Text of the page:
Lowell High to change admissions process / UC Berkeley students under strict lockdown
It's Wednesday, February 10th.
Good evening, San Francisco.
I don’t have a whole lot to say and there’s some important news today, so let’s get right into it…
San Francisco’s school board voted 5-2 on Tuesday to permanently do away with Lowell High’s performance-based admissions process to curb “pervasive systemic racism” and a lack of diversity at the school. The process, which had been in place for over 50 years, took grades and test scores into consideration and helped Lowell become one of the top academic public high schools in the country. Now, students will be assigned to attend Lowell through the same lottery system that other schools in the district use.
“Why is the idea of diversifying so terrifying?” asked Lowell freshman Hannah Chikere at a student rally last week. “People want to protect Lowell from what? Black people?” Lowell's current student population is 2% Black compared to an 8% districtwide average and less than 12% Hispanic compared to 32% districtwide. Still, Asian American students make up 51% of Lowell’s student enrollment compared to 29% across the district and only 18% of Lowell’s students are white. Thirty-five percent of Lowell’s students come from socioeconomically disadvantaged families, meaning they are eligible for free or reduced-price meals at school OR have parents/guardians who did not earn a high school diploma.
“We absolutely need to combat racism, but removing merit-based admissions at Lowell is not the way to achieve these goals,” said Lowell alum Nancy Yuan during last night’s meeting. “I support diversity of all types, but let’s uplift our underrepresented students in effective ways.”
(If you went to Lowell High School and/or have any thoughts on the matter, I’d love to hear from you. Just click reply to this email.)
After a series of recent attacks against elderly Asian Americans across the Bay Area, Mayor Breed held a press conference on Monday in Chinatown to condemn the violent acts. “Don’t come to our city with that,” Breed said, accompanied by District Attorney Chesa Boudin and Police Chief Bill Scott. “We won't tolerate it.”
Late last month, 84-year-old Vicha Ratanapakdee died after being shoved to the ground in the Anza Vista neighborhood. A teenager is facing murder charges for the incident. Separately, on January 31st, a 91-year-old man was assaulted while walking down the street in Oakland’s Chinatown. An arrest was made on Monday for that attack. Both instances were caught on film. (A warning, as they are quite disturbing.)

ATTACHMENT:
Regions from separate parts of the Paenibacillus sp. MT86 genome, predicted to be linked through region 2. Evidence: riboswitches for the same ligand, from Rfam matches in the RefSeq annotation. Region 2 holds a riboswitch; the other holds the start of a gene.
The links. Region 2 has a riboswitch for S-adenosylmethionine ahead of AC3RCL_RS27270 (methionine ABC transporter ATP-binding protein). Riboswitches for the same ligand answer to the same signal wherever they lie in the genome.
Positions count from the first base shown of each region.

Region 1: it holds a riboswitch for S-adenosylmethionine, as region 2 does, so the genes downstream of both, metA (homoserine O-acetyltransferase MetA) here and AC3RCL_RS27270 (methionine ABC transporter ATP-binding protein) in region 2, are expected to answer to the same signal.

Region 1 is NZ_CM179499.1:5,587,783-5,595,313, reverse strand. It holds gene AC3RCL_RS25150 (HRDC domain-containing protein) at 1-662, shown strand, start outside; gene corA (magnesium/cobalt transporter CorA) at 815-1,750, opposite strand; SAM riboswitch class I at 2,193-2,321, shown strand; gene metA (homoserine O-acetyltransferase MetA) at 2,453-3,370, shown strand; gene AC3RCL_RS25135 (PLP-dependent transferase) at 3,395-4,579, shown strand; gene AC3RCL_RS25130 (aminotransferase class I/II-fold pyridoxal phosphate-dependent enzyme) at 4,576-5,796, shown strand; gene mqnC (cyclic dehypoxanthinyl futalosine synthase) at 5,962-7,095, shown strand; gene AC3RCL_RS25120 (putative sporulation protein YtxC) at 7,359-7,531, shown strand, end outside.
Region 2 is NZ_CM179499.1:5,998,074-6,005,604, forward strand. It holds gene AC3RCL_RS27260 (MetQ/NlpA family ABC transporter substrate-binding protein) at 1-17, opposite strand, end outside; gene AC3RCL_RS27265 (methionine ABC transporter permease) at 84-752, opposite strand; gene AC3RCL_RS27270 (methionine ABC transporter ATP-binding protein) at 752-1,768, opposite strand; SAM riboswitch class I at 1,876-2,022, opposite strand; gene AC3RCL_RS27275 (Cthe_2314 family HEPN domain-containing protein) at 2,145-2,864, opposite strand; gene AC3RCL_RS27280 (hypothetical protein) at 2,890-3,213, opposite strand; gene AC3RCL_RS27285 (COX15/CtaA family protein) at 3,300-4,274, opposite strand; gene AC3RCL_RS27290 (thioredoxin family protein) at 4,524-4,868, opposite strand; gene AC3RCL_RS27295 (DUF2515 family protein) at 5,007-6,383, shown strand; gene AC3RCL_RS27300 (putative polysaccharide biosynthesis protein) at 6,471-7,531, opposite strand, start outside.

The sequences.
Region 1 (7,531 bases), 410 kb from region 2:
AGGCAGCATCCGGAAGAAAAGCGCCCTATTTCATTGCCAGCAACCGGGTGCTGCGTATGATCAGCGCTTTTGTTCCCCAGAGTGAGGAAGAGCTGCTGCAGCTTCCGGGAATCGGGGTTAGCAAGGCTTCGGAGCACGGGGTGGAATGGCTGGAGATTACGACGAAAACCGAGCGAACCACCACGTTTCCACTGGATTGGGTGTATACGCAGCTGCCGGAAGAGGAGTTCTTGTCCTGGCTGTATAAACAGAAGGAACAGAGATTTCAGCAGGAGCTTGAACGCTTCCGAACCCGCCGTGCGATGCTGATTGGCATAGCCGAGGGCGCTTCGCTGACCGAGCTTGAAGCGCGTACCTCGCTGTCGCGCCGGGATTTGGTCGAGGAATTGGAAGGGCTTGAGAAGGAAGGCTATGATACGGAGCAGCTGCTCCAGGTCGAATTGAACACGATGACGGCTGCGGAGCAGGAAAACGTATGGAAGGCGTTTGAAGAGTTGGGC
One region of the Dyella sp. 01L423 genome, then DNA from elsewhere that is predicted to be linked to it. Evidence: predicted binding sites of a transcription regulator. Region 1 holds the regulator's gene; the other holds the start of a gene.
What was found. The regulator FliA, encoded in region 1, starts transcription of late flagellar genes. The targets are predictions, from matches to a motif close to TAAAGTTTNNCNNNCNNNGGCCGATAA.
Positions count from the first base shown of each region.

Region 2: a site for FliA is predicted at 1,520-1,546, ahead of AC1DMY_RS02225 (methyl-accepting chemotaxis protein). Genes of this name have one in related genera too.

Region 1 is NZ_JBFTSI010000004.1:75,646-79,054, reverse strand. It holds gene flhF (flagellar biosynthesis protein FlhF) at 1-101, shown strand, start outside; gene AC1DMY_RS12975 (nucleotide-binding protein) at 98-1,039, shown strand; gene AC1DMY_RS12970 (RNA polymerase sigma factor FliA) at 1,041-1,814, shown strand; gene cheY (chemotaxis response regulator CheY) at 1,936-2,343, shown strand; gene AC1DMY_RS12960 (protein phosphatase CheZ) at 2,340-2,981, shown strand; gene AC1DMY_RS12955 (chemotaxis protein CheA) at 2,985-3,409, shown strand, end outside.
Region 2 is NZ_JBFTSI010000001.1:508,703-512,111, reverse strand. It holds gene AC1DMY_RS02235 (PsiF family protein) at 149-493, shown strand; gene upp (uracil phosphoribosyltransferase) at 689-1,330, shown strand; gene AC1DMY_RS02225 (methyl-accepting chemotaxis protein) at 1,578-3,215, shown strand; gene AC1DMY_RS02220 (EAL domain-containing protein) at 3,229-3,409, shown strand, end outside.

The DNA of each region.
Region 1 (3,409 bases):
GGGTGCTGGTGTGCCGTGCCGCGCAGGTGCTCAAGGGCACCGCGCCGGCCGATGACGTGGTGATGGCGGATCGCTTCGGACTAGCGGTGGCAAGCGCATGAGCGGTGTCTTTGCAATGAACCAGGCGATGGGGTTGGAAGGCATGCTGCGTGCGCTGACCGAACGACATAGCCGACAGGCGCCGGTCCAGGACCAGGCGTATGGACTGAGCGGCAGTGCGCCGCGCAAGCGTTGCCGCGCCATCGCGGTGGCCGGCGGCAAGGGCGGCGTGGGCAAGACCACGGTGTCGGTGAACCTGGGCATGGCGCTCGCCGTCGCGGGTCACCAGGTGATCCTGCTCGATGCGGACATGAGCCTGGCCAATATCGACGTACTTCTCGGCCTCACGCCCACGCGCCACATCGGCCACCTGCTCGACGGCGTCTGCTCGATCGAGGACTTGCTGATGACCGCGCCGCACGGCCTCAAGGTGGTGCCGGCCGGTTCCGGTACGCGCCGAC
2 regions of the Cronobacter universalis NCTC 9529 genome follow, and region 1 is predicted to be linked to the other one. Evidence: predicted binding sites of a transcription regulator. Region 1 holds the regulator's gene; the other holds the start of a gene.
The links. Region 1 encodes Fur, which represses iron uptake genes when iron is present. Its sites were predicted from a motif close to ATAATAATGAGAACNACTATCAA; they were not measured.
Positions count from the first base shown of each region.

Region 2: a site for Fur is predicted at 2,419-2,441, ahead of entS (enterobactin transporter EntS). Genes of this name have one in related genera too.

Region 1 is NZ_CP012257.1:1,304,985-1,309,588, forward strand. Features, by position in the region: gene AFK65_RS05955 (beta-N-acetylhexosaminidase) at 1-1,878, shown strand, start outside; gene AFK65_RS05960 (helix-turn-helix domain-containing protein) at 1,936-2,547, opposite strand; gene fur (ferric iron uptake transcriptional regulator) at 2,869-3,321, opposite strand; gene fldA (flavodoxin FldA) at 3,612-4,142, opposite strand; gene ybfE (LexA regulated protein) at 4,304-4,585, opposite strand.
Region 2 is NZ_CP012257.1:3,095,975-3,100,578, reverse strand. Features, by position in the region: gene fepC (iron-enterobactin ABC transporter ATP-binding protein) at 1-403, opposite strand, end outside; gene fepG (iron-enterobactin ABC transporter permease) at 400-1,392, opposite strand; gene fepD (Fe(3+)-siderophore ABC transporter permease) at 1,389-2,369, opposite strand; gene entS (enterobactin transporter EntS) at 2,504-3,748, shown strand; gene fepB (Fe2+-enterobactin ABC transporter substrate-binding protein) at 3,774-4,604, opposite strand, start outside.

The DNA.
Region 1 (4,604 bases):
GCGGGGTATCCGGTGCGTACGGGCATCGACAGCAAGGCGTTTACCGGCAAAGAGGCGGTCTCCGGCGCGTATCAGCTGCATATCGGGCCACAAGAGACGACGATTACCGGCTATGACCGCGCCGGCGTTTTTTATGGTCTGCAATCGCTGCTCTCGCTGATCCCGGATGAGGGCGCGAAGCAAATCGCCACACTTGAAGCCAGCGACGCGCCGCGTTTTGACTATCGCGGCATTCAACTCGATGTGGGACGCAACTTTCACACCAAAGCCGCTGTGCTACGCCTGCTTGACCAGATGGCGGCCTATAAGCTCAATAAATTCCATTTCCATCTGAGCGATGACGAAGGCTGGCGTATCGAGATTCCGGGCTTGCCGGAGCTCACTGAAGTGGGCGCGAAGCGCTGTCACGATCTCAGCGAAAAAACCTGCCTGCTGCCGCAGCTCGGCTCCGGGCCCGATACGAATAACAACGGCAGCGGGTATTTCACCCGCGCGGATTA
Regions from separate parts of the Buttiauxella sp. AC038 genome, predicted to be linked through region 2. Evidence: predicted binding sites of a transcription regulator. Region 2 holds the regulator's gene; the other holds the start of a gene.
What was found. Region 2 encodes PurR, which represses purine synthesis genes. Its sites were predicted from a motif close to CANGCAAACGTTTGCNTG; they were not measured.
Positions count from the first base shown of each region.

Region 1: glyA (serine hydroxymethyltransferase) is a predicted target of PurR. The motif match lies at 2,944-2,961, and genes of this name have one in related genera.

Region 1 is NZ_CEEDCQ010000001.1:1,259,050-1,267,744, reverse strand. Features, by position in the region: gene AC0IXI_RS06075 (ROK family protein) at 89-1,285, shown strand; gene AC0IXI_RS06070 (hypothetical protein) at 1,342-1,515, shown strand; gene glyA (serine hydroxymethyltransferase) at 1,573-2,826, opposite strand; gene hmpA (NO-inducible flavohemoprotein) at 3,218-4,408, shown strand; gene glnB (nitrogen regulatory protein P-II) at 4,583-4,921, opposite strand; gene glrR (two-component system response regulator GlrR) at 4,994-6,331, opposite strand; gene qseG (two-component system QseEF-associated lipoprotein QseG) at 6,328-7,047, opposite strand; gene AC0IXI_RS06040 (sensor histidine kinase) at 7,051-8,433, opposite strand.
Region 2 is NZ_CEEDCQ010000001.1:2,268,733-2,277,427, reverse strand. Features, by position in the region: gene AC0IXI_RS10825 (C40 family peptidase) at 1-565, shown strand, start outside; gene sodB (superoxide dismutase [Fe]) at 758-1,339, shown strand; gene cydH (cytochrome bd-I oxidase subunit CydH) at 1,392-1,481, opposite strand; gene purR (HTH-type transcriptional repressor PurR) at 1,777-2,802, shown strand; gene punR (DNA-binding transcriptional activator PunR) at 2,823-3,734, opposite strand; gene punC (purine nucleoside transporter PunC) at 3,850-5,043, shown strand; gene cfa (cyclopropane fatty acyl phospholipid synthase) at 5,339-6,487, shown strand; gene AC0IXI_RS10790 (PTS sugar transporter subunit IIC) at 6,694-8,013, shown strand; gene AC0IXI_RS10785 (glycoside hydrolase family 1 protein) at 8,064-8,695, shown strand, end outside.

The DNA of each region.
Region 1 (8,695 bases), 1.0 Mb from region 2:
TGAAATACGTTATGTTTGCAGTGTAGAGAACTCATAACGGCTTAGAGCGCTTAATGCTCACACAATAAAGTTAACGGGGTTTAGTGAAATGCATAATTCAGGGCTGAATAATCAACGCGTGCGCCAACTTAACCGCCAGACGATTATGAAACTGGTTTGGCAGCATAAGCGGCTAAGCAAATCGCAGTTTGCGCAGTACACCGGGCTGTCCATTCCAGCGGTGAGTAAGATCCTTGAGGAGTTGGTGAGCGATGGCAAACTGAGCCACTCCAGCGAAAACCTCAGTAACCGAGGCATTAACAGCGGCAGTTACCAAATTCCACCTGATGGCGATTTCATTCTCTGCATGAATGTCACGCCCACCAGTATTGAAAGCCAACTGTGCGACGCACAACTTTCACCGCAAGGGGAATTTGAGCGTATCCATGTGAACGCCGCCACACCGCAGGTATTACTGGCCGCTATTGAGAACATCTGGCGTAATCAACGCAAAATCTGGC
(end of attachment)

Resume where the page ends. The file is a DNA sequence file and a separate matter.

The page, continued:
While authorities are not investigating the cases as hate crimes, San Francisco is assigning more police to Chinatown this week during the Lunar New Year holiday. “I don't want people to be afraid in this city,” Breed said. “I want to be clear. We are here to support our Chinese community and their safety.”
UC Berkeley students living in school-sponsored dorms are under strict lockdown after new Covid cases on campus rose last week. The quarantine mandate, which is scheduled through February 15th, only allows students to leave their rooms to get tested for Covid, receive medical treatment, use the bathroom, or grab food from the dining commons. An “increased UCPD presence” will help enforce the restrictions, which also include “solo outdoor exercise,” according to a recent email sent to students. Failure to comply with the quarantine mandates could lead to students getting kicked out of the dorms or suspended from school, the email said. (Daily Cal)
🛢 Around 600 gallons of a “petroleum-water mixture” from the Chevron Refinery in Richmond spilled into the Bay on Tuesday. Chevron said employees recognized the issue when they saw a “sheen on the water.” (SFist)
🤷 When the vintage Coca-Cola billboard along the I-80 was taken down last year, Supervisor Matt Haney asked the company if it could be preserved. Coke gave Haney the “C,” but now he doesn’t know what to do with it. (Chronicle)
🏀 Steph Curry revealed on a podcast this week that an unexpected call from Tiger Woods helped ignite his 2015 playoff run when the Warriors won their first championship in over 40 years. (Chronicle)
And finally… SF Gate reporter Tessa McLean tackles the important question of why so many houses in San Francisco have “split bathrooms,” or a toilet in one room and a sink and shower/tub in another. Hypotheses vary among experts, McLean found. One theory is tied to the Victorian-era’s obsession with hygiene. “The idea was separating where you clean yourself and where you defecate,” one person said.
Whatever the reason, the set-up has actually proven functional over 100 years later with Victorian homes in the city now crammed with roommates. “Loved it,” one person said in response to McLean’s split bathroom inquiry on Twitter. “Only 1 bath for 3 roommates, yet rarely waited for ‘important business.’”
That’s all for today! Thank you as always for reading and we’ll see you tomorrow. - Nick B.
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